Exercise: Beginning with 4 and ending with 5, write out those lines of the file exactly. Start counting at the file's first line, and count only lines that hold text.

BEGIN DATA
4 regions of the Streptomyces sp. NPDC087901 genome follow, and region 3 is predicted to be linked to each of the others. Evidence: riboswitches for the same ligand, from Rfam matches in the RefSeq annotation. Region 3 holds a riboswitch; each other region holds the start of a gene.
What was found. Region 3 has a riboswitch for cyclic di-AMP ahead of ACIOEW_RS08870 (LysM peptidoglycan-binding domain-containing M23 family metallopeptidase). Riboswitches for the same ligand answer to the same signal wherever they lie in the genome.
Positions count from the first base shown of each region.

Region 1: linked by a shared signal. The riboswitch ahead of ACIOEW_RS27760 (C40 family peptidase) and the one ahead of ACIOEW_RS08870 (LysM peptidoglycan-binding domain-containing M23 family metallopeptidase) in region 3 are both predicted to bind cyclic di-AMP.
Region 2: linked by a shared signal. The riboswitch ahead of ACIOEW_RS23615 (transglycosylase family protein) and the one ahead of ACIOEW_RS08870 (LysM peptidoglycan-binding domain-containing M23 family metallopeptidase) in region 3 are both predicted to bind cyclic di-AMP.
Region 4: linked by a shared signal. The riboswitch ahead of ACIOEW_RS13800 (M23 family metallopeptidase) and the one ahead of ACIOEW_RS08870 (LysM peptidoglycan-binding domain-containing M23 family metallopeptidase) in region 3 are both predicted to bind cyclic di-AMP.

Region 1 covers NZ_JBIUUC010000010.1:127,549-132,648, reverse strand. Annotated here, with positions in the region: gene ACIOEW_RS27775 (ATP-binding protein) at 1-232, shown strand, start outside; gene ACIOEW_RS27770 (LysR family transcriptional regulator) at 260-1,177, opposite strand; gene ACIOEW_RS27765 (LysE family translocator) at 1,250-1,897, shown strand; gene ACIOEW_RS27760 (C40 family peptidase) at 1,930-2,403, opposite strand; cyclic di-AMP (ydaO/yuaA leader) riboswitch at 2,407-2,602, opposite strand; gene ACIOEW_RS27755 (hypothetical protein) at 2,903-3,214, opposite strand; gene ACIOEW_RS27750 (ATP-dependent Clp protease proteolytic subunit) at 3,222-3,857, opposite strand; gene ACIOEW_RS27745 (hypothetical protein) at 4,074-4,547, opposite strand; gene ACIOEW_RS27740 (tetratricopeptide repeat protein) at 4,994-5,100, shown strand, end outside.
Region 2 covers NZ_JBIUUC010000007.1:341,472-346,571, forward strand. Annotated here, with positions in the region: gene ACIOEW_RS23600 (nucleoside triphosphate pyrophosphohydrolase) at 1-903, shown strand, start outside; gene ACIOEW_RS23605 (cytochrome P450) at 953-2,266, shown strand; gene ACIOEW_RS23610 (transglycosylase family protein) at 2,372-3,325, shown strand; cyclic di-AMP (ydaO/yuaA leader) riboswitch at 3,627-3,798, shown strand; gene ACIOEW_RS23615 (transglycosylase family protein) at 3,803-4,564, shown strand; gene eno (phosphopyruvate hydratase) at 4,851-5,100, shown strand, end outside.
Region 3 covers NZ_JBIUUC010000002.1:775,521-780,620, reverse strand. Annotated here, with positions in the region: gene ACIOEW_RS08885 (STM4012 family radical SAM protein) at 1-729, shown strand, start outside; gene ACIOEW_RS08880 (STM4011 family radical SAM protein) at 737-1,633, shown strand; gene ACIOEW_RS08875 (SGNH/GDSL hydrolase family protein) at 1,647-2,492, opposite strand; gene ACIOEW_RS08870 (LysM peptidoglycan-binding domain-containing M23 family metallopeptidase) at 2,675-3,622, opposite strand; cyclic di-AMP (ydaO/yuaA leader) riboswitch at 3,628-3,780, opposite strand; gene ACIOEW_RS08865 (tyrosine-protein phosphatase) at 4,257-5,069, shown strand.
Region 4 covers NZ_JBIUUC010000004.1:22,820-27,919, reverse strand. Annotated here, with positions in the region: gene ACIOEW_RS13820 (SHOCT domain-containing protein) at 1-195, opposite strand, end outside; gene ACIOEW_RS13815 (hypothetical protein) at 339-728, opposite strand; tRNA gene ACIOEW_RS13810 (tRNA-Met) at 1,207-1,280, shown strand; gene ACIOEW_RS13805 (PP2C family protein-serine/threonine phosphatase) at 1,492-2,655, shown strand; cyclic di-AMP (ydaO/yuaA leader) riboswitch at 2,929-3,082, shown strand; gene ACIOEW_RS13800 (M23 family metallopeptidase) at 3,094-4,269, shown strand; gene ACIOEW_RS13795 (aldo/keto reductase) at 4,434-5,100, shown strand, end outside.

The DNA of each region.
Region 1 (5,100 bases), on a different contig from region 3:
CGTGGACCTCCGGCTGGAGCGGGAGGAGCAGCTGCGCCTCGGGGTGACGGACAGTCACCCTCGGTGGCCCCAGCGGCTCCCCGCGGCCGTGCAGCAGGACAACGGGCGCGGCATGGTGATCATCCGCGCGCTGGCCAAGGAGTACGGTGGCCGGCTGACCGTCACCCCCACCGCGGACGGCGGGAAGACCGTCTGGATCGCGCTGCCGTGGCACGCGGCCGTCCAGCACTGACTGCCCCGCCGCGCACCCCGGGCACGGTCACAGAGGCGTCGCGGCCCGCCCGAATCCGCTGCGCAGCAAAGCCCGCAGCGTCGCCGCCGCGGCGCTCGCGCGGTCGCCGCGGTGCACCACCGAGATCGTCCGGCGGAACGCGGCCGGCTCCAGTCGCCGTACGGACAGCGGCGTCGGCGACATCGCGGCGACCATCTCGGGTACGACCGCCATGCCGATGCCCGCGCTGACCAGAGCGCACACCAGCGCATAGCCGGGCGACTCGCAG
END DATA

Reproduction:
Region 1: linked by a shared signal. The riboswitch ahead of ACIOEW_RS27760 (C40 family peptidase) and the one ahead of ACIOEW_RS08870 (LysM peptidoglycan-binding domain-containing M23 family metallopeptidase) in region 3 are both predicted to bind cyclic di-AMP.
Region 2: linked by a shared signal. The riboswitch ahead of ACIOEW_RS23615 (transglycosylase family protein) and the one ahead of ACIOEW_RS08870 (LysM peptidoglycan-binding domain-containing M23 family metallopeptidase) in region 3 are both predicted to bind cyclic di-AMP.